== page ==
In The News

Atopic dermatitis, also known as eczema, is a common inflammatory skin condition that is characterized by dry, pruritic skin with a chronic relapsing course. Patients with atopic dermatitis may have to endure the social stigma of having a visible skin condition as well as intense itching that can lead to skin trauma and significant sleep disturbances, thereby adversely affecting quality of life. Researchers continue to study the safety and efficacy of novel agents for the treatment of atopic dermatitis, as well as patient- and disease-related factors that can affect patient outcomes.

Read More ›

Many types of biologics have been approved by the US Food and Drug Administration, including monoclonal antibodies (eg, adalimumab [Humira]), therapeutic proteins (eg, filgrastim [Neupogen]), and vaccines (eg, agents used for tetanus and influenza). In 2018, sales of biologics totaled approximately $125 billion, reflecting an increase of 50% from 2014 figures.1 Biologics coordinators play a central role in overcoming challenges to patient access to these agents by navigating benefits, communicating with insurance companies, and advocating for individual patients.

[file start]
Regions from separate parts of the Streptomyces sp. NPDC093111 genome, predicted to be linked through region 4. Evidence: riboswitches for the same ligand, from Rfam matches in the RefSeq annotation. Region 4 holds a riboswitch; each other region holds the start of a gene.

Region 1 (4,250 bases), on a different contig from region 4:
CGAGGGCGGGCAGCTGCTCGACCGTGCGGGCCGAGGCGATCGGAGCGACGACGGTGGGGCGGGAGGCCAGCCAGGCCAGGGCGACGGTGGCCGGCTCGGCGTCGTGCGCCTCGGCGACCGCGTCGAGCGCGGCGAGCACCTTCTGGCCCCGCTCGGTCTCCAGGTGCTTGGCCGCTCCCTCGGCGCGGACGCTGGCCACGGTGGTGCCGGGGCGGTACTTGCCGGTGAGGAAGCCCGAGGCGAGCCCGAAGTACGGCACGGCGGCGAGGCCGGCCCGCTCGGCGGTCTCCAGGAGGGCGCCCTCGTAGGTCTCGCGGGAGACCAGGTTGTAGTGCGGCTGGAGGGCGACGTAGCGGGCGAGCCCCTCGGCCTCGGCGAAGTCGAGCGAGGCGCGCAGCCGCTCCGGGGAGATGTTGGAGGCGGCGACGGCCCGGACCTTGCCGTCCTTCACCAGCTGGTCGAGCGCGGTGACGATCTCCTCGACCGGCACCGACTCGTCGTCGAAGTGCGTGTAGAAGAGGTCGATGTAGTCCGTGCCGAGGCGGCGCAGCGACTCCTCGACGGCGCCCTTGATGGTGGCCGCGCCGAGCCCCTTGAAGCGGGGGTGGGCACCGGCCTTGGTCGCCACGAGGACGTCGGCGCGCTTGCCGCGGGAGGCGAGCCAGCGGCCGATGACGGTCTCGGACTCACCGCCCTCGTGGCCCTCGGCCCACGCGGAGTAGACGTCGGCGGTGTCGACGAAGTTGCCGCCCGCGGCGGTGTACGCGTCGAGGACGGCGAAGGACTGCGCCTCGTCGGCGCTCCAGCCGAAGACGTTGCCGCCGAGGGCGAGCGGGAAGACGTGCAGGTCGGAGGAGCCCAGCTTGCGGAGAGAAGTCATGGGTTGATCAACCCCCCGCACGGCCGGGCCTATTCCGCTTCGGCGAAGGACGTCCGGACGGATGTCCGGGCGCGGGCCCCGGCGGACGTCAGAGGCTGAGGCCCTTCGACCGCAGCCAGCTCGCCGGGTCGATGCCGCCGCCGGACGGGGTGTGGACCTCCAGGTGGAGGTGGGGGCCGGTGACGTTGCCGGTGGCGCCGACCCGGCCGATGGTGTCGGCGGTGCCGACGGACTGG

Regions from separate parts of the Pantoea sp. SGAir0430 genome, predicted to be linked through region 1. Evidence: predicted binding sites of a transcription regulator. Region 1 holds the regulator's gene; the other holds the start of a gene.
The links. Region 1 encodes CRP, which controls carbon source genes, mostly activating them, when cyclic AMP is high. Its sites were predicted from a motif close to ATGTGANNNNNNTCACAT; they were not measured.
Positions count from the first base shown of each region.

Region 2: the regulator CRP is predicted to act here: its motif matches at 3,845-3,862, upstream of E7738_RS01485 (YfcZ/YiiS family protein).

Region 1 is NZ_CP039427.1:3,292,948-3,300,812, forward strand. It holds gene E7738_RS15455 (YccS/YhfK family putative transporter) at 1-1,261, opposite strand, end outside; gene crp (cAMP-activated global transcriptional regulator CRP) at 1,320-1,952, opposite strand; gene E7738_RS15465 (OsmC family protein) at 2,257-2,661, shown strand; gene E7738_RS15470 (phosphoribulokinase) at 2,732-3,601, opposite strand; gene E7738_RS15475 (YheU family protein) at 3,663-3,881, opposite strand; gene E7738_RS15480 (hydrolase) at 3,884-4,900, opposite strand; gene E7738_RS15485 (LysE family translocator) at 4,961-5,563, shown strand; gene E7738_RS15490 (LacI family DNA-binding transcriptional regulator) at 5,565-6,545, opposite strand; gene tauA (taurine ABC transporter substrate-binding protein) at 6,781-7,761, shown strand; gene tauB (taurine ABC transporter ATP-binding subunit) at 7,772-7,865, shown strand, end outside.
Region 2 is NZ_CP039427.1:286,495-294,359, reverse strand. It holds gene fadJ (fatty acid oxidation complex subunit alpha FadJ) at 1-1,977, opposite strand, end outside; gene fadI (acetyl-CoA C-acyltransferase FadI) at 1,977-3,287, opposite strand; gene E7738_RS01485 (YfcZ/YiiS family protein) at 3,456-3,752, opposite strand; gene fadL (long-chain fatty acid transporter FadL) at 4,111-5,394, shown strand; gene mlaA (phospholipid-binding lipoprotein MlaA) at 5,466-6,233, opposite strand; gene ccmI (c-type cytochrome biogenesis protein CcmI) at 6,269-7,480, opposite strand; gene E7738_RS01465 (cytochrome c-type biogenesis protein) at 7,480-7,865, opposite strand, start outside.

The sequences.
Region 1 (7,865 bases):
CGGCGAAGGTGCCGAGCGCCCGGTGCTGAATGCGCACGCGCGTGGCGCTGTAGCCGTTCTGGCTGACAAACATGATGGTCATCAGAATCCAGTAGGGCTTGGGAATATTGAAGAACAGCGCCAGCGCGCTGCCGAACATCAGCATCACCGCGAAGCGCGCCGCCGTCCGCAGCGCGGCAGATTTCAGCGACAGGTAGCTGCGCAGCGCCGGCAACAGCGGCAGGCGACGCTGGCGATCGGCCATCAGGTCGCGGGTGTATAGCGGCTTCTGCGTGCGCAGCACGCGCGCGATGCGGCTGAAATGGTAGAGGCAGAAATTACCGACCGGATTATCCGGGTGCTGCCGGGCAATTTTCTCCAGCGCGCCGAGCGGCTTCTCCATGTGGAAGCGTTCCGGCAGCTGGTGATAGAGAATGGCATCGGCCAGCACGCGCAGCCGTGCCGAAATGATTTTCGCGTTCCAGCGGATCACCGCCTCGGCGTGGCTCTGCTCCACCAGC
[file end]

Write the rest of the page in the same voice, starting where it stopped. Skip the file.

Read More ›

In an interview with Dermatology Practice Management (DPM), Bruce H. Thiers, MD, FAAD, President, American Academy of Dermatology (AAD), explains how the AAD, together with its sister organization, the American Academy of Dermatology Association (AADA), are working closely with federal, state, and local organizations to overcome access to care barriers for patients with dermatologic conditions.

Read More ›

Subscribe to
Dermatology Practice Management

Stay up to date with dermatology news & updates by subscribing to receive the free DPM print publications e‑Newsletter.

I'd like to receive: